The MMR Vaccine & Autism

Joined
Aug 19, 2003
Messages
45,430
Likes
15,331
Points
284
Location
Eblana
A mother in the US state of Michigan has been sentenced to seven days in jail after she refused a judge's order to have her son vaccinated.

Rebecca Bredow would not let her nine-year-old be immunised after initially agreeing with the father to do so.

Her ex-husband has now been awarded temporary primary custody in order to get the boy the jab.

Michigan parents are legally allowed to skip or delay their children's vaccinations due to personal beliefs.

But Bredow fell foul of the law because she reneged on agreements with her former spouse dating back to November 2016 to have the boy immunised. ...

http://www.bbc.com/news/world-us-canada-41504796#
 

escargot

Beloved of Ra
Joined
Aug 24, 2001
Messages
22,434
Likes
12,894
Points
309
Here in the UK youngsters have been known to have the jabs their parents don't approve of, if the kids are judged to be mature enough to take that decision. Teenage girls have had the rubella and HPV vaccines, for example.

If this lad and his father both want him to have it then he's home and dry.

I'm a committed vaxxer. My older sisters didn't have them but I dropped lucky. My own kids were little pincushions.

If my parents had tried to prevent my having the vacs I'd've certainly had them anyway, but luckily the 'rents were keen.
 

Min Bannister

Justified & Ancient
Joined
Sep 5, 2003
Messages
3,353
Likes
2,508
Points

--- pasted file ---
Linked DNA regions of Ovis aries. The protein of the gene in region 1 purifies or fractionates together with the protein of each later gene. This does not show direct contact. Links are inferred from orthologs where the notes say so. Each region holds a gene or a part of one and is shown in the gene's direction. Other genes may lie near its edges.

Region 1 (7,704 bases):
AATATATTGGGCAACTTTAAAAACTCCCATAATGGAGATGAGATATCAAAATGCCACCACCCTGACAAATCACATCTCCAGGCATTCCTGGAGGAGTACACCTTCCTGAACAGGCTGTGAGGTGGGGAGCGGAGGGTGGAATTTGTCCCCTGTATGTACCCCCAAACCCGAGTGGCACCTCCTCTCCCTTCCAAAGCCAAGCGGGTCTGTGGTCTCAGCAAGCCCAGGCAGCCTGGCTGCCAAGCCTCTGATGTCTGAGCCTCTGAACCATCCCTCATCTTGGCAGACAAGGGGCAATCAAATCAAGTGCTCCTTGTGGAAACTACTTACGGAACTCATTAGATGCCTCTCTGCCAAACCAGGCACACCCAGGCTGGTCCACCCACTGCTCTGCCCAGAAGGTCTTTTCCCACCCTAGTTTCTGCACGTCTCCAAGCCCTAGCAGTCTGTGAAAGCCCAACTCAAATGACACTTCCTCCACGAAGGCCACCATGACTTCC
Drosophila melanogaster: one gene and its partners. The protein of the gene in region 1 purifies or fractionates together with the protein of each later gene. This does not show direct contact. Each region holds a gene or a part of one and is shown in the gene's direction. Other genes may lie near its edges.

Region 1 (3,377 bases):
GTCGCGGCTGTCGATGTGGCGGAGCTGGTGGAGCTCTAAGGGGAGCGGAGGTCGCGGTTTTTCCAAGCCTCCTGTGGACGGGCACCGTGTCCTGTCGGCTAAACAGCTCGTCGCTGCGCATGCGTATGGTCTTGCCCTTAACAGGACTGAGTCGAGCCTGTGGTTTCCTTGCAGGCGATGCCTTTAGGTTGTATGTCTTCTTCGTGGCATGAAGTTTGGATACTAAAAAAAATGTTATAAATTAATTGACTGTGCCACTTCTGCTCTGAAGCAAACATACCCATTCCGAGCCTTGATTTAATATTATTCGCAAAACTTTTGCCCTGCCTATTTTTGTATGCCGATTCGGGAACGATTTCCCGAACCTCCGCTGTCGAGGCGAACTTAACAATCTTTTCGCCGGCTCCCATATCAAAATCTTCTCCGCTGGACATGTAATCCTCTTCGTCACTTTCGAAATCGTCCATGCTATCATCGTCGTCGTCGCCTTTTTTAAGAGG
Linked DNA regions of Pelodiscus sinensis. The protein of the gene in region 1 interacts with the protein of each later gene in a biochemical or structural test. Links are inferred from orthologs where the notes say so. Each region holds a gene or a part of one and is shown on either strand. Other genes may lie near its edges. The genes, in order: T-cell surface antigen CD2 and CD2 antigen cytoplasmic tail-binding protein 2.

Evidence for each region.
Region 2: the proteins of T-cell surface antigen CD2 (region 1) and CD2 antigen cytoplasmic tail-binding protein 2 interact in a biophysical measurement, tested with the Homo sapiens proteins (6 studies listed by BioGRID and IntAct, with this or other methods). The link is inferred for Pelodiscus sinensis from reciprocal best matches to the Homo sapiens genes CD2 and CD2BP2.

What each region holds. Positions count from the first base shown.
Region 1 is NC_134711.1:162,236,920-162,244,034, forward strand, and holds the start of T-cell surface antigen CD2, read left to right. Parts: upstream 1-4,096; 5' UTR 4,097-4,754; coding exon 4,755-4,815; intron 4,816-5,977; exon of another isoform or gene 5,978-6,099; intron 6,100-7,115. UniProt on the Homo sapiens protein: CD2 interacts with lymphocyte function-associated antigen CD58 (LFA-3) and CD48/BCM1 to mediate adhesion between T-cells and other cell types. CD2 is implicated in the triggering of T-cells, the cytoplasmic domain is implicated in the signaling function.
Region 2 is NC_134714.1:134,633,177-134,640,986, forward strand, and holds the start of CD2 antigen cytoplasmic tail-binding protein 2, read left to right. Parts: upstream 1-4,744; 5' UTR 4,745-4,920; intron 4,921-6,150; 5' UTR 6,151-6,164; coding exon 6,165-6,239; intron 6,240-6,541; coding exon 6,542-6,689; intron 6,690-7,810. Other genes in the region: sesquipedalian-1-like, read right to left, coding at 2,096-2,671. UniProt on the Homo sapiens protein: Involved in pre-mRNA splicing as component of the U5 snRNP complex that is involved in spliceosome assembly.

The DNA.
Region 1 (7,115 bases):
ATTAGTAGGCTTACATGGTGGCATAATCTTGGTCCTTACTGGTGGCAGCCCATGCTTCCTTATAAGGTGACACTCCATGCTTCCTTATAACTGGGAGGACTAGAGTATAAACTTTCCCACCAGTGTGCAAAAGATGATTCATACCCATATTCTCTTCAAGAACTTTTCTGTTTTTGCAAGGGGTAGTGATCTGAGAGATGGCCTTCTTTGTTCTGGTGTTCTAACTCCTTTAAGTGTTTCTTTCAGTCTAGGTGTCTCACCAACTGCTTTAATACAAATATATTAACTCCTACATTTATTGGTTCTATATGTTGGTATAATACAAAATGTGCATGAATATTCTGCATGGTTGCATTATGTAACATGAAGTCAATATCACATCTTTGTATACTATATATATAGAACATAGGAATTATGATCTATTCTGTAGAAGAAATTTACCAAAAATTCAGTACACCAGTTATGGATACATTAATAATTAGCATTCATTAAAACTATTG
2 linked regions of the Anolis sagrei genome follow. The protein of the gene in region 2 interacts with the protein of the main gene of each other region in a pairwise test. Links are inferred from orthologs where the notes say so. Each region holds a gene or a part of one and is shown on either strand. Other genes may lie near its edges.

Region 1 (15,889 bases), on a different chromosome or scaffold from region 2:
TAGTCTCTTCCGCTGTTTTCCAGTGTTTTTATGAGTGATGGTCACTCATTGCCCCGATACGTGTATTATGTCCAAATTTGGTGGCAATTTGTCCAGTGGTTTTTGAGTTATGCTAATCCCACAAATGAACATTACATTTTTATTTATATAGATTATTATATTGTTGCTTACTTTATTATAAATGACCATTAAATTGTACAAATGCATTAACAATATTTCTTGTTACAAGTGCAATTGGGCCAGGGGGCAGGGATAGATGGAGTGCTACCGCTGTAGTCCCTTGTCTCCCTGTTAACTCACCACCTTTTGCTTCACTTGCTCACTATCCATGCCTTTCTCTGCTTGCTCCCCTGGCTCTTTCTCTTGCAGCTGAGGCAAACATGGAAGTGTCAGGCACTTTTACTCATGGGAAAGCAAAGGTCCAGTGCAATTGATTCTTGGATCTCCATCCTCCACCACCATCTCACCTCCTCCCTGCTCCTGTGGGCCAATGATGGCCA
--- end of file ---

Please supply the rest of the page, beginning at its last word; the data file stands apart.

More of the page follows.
184
The vaccine thing seems to be particularly toxic (pardon the pun) in the US. I listen to a couple of "alternative" health podcasts from there as I am a sucker for punishment and they talk about it a lot. Though the woman who went on about the government putting Ebola in the flu vaccines went rather quiet when the expected Ebola epidemic failed to materialise (though it was okay for listeners as she sold a product to cure it). It does sound (if I can believe anything they say) as if there are perhaps rather too many that they are expected (by law?) to have.
 
Joined
Aug 19, 2003
Messages
45,430
Likes
15,331
Points
284
Location
Eblana
Fears over another vaccine.

Fears over a dengue vaccine in the Philippines have led to a big drop in immunisation rates for preventable diseases, officials have warned.

Health Under-Secretary Enrique Domingo said many parents were refusing to get their children vaccinated for polio, chicken pox and tetanus.

The fears centre on Dengvaxia, a drug developed by French company Sanofi.

Sanofi and local experts say there is no evidence linking the deaths of 14 children to the drug.

However, the company had warned last year that the vaccine could make the disease worse in some people not infected before.

Dengue fever affects more than 400 million people each year around the world. Dengvaxia is the world's first vaccine against dengue.

The mosquito-borne disease is a leading cause of serious illness and death among children in some Asian and Latin American countries, according to the World Health Organization (WHO).

http://www.bbc.com/news/world-asia-42929255
 

Ghost In The Machine

Abominable Snowman
Joined
Mar 17, 2014
Messages
718
Likes
1,503
Points
134
Location
Yorkshire
Here in the UK youngsters have been known to have the jabs their parents don't approve of, if the kids are judged to be mature enough to take that decision. Teenage girls have had the rubella and HPV vaccines, for example.